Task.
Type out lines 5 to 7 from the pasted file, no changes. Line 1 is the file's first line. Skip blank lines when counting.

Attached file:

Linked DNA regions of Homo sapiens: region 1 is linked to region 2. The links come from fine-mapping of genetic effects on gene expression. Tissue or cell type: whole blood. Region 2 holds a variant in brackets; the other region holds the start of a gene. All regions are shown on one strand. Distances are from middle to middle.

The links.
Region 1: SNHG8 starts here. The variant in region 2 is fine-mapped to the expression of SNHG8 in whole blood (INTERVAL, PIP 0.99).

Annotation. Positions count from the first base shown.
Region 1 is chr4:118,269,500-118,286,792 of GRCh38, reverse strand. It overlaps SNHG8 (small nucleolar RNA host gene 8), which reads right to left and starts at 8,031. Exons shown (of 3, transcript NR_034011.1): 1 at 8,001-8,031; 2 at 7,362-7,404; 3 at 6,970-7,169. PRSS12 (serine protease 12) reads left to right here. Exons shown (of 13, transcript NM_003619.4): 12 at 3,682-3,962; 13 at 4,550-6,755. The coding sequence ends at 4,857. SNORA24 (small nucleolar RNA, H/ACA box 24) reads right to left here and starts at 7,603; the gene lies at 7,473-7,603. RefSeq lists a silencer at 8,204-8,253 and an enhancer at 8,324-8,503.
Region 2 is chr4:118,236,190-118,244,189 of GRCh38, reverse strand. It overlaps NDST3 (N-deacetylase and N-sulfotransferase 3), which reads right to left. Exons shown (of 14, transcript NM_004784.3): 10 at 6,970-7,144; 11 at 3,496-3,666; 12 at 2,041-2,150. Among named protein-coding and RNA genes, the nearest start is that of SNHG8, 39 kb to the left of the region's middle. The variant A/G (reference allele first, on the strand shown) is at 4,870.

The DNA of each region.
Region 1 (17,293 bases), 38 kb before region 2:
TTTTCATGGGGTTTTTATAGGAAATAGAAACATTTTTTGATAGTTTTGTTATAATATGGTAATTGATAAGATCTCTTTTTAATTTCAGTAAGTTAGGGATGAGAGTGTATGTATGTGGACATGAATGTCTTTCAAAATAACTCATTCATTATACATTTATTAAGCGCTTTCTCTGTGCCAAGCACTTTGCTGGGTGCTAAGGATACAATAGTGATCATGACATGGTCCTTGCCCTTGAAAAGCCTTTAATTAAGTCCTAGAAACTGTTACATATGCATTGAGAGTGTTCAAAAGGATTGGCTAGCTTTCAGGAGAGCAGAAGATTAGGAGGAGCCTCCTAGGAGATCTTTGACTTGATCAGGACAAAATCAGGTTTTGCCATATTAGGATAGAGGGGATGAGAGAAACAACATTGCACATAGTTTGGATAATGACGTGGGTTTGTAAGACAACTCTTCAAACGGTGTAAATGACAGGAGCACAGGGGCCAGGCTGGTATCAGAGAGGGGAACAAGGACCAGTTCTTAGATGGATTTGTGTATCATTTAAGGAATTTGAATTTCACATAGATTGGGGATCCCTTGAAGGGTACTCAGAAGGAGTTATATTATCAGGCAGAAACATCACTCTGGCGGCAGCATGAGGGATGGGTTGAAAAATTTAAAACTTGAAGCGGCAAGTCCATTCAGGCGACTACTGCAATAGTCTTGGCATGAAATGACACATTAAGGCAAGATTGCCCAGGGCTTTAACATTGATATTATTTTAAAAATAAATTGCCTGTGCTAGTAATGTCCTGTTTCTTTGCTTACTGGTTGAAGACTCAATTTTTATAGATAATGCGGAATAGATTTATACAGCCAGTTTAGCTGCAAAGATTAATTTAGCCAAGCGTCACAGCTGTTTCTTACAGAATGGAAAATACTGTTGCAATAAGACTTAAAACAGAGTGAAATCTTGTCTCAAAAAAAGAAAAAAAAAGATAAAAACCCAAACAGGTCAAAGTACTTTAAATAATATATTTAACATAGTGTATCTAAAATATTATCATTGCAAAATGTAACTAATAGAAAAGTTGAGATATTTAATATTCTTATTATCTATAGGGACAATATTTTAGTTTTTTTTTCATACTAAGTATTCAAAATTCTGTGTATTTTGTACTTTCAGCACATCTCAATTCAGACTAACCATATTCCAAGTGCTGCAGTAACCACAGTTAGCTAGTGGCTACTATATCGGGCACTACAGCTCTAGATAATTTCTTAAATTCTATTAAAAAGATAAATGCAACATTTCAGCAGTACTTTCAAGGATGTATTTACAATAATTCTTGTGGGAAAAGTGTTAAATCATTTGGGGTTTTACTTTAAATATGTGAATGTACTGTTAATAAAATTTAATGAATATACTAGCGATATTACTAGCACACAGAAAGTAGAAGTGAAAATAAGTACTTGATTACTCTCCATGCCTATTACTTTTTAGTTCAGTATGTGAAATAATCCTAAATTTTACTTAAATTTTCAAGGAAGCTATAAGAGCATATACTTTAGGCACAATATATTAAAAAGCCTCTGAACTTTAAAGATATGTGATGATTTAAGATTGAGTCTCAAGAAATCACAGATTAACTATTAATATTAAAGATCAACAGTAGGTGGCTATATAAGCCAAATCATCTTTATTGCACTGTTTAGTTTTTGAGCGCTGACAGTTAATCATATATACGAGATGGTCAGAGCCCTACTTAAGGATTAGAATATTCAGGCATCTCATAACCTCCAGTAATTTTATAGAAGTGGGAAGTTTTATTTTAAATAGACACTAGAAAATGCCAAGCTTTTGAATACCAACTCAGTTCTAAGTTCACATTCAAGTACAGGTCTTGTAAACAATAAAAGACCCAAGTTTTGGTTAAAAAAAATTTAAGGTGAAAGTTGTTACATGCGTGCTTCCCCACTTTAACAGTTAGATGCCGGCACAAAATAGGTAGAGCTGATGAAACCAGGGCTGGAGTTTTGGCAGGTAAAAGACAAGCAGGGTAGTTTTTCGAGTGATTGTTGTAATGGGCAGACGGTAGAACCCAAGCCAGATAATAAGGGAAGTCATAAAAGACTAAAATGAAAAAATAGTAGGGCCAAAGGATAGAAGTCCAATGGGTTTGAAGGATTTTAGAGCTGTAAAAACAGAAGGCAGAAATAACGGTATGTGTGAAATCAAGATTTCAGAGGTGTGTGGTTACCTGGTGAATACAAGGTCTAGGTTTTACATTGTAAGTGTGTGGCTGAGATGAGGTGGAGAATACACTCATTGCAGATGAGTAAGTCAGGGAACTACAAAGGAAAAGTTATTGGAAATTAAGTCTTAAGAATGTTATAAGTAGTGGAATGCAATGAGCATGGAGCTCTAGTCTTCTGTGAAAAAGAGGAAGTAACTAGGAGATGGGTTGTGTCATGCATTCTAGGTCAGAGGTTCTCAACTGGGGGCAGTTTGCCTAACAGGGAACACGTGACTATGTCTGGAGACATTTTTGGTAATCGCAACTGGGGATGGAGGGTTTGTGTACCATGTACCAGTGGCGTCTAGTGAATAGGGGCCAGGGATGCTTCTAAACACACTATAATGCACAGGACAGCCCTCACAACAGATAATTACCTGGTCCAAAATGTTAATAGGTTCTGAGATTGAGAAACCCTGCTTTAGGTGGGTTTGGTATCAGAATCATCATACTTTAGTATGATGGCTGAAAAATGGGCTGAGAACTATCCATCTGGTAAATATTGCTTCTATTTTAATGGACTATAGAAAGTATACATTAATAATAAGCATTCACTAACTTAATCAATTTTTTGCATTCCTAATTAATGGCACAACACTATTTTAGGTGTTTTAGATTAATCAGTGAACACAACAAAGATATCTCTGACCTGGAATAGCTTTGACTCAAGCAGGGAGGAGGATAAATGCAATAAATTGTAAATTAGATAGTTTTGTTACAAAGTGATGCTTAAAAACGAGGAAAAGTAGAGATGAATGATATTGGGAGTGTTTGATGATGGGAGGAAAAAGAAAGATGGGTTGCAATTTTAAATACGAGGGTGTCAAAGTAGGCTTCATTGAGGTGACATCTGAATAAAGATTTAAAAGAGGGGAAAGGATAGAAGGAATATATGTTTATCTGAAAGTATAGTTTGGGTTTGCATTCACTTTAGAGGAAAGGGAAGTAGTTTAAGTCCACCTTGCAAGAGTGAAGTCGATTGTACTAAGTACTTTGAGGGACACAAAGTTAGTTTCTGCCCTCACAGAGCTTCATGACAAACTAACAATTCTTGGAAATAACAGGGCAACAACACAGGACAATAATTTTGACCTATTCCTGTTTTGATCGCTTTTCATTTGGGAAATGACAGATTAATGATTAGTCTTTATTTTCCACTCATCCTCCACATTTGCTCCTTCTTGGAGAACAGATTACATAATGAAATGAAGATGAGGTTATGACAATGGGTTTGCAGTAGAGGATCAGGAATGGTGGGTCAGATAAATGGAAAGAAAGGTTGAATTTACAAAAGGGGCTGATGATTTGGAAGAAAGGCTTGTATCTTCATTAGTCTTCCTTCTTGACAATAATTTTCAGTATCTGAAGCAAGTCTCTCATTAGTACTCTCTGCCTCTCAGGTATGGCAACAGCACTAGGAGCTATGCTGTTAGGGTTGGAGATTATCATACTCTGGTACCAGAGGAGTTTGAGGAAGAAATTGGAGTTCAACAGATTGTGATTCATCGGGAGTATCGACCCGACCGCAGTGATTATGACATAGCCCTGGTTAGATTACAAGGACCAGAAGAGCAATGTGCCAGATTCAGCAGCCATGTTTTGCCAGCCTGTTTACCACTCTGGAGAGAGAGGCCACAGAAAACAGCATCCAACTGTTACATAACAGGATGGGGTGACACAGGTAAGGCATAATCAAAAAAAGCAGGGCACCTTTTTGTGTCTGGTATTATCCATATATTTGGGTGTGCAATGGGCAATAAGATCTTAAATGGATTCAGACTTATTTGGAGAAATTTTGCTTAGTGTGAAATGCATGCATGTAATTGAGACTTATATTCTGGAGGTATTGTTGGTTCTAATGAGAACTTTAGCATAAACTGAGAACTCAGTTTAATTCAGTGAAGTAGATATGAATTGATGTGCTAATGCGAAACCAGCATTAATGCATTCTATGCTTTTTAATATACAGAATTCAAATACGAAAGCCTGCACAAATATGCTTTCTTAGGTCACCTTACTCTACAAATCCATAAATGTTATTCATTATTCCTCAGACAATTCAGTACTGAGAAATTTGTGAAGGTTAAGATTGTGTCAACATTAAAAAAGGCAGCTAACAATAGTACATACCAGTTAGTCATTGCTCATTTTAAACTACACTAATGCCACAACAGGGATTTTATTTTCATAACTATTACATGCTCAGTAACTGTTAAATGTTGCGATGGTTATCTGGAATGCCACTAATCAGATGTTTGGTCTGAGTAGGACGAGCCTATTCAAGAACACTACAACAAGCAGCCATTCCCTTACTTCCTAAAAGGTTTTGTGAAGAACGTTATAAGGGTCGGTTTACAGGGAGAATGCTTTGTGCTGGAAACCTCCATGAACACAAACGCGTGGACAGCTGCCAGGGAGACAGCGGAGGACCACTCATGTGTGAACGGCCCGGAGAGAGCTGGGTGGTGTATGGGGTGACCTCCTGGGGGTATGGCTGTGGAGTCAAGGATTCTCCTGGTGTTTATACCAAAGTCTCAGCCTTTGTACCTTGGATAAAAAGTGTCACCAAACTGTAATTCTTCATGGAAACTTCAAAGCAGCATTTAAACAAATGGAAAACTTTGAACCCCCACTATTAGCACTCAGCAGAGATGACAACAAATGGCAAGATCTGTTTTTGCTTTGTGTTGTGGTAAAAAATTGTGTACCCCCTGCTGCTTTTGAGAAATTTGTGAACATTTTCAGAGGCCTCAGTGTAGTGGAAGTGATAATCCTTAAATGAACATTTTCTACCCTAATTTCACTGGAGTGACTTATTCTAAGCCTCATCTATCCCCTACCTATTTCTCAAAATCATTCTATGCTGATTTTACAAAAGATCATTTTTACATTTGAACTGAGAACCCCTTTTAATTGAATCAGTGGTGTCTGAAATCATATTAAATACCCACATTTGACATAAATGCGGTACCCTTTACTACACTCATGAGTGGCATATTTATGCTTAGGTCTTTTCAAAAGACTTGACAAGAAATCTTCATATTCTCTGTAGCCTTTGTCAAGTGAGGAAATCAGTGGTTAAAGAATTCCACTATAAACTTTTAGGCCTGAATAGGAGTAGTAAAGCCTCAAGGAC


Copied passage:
Region 1 is chr4:118,269,500-118,286,792 of GRCh38, reverse strand. It overlaps SNHG8 (small nucleolar RNA host gene 8), which reads right to left and starts at 8,031. Exons shown (of 3, transcript NR_034011.1): 1 at 8,001-8,031; 2 at 7,362-7,404; 3 at 6,970-7,169. PRSS12 (serine protease 12) reads left to right here. Exons shown (of 13, transcript NM_003619.4): 12 at 3,682-3,962; 13 at 4,550-6,755. The coding sequence ends at 4,857. SNORA24 (small nucleolar RNA, H/ACA box 24) reads right to left here and starts at 7,603; the gene lies at 7,473-7,603. RefSeq lists a silencer at 8,204-8,253 and an enhancer at 8,324-8,503.
Region 2 is chr4:118,236,190-118,244,189 of GRCh38, reverse strand. It overlaps NDST3 (N-deacetylase and N-sulfotransferase 3), which reads right to left. Exons shown (of 14, transcript NM_004784.3): 10 at 6,970-7,144; 11 at 3,496-3,666; 12 at 2,041-2,150. Among named protein-coding and RNA genes, the nearest start is that of SNHG8, 39 kb to the left of the region's middle. The variant A/G (reference allele first, on the strand shown) is at 4,870.

The DNA of each region.